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Home > Blog > Can Big Companies keep their talent?
Out of Our Minds
Friday, August 20, 2004 12:19 PM
Can Big Companies keep their talent?
Anita Sharpe on Business

When Roberta Chinsky Matuson looks back on her 20-year career in human resources, she would do at least one thing differently: 'I wish I had had my children while I was still a human resources director; I was totally clueless. I used to wonder, 'how can someone not get to work on time?' After I had kids, I saw that it was nearly impossible to get two kids out the door quickly.'

Today, as Matuson works with large and small companies on human resources strategies, she sees that little has changed in the flexibility department at Big Business. 'People in their mid-40s are just bailing out of Corporate America because it doesn't work for them anymore.'

That means that great talent is ripe for the picking for small firms that aren't afraid of flexibility. Meanwhile, she counsels large, rule-ridden corporations to bundle vacation, sick days, paid holidays, etc., into one big paid time-off bank 'and let employees be grown ups. It doesn't cost them anything.'

Admittedly, I have little experience in the huge-corporation arena; the Wall Street Journal was as big as it got for me. But as someone who has gotten fabulous work out of people largely by treating them as grown-ups who can make their own schedules and decisions, I'm mystified about why this seems to be such a problem at big companies.


Mindwalker - 8/23/2004 2:59:05 PM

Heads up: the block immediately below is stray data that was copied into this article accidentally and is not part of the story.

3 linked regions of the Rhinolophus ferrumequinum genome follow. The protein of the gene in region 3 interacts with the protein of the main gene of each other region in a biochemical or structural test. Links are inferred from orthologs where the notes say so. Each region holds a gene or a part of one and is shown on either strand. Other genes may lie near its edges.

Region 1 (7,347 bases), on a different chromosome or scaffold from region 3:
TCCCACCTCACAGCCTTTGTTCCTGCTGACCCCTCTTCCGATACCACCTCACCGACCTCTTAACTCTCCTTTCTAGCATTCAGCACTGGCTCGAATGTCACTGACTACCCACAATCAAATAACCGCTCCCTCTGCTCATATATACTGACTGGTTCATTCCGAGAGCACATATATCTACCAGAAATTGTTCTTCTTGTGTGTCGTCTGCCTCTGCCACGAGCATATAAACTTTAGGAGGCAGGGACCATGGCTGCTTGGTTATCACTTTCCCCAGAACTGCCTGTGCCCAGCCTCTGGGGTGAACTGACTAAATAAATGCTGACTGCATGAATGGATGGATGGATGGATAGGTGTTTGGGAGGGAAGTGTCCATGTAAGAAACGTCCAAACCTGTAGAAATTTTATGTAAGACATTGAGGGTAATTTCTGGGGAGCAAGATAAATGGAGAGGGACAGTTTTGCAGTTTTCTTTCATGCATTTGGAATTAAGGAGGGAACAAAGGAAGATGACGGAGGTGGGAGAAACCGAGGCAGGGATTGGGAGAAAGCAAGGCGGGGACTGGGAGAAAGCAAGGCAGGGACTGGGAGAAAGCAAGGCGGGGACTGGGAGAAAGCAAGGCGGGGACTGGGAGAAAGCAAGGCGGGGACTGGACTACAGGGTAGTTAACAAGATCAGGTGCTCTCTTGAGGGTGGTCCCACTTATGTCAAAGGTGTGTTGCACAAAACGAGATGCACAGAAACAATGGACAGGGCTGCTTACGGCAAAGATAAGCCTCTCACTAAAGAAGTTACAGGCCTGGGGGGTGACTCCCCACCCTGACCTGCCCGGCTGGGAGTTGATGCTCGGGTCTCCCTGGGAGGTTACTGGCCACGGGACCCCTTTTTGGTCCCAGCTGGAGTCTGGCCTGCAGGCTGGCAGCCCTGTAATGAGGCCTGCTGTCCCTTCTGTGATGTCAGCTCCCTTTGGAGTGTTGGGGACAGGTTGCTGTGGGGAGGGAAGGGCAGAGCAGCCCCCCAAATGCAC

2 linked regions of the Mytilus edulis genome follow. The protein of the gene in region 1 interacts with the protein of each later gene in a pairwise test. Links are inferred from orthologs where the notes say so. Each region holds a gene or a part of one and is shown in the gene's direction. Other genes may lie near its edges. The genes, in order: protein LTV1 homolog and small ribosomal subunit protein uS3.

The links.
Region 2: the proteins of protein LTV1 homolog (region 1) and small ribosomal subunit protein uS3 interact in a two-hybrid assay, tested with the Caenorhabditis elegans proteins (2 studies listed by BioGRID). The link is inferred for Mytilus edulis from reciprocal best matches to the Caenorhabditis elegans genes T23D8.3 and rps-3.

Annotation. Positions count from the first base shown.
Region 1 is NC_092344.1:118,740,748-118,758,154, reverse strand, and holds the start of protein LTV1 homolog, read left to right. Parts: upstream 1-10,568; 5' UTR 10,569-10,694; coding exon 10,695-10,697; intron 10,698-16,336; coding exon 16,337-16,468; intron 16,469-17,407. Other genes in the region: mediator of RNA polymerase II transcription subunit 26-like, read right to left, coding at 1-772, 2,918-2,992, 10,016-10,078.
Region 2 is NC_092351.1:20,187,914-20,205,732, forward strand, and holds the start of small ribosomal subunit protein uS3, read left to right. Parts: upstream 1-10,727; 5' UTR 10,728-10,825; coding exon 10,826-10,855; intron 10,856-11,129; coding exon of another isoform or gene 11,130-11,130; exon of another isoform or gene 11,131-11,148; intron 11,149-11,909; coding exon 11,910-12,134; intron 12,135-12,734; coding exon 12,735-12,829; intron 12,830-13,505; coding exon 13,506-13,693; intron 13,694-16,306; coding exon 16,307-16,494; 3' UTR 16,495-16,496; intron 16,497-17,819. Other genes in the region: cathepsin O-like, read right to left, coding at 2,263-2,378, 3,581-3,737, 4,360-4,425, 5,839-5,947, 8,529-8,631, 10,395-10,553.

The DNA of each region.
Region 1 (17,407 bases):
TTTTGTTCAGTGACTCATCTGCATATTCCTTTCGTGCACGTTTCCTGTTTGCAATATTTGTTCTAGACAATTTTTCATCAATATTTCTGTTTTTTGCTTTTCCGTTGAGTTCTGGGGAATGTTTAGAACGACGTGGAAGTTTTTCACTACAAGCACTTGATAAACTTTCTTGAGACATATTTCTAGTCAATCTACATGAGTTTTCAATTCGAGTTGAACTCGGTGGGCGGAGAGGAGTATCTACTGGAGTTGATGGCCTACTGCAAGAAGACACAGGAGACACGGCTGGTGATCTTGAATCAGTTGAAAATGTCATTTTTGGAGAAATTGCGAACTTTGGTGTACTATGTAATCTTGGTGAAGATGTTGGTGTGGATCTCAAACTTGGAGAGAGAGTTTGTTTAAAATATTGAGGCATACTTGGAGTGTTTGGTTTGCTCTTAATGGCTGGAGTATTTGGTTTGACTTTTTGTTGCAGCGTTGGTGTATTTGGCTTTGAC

Anita, many large companies view them and their employees as 'one big family.' While this sounds nice from the outset, it also brings assumptions. One is that management is 'the parent' (with CEO as 'the father' or 'the mother') and rank-and-file employees are 'the children.' Even organizations that presume they are flat and don't have much of an org chart can fall into this trap.
Jenny - 8/20/2004 1:50:25 PM
I don't think the flexibility problem is limited to big companies. Smaller companies, especially those under 50 employees, often are even less flexible than their BigCo counterparts. But the issues that comprise the flexibility problem are the same regardless of company size. Treating employees like adults involves trust -- your boss has to trust you to show up, do your job, and get along. Flexible companies tend to recruit and hire people they can trust, spending a lot of interview time to determine trustworthiness, because they know not everyone can be trusted. Inflexible companies tend to give short shrift to their hiring process, spending as little time as possible, because they believe that no one can be trusted.

I suppose the difference between a flexible company and an inflexible company is the willingness to determine trustworthiness upfront versus managing untrustworthiness every day.


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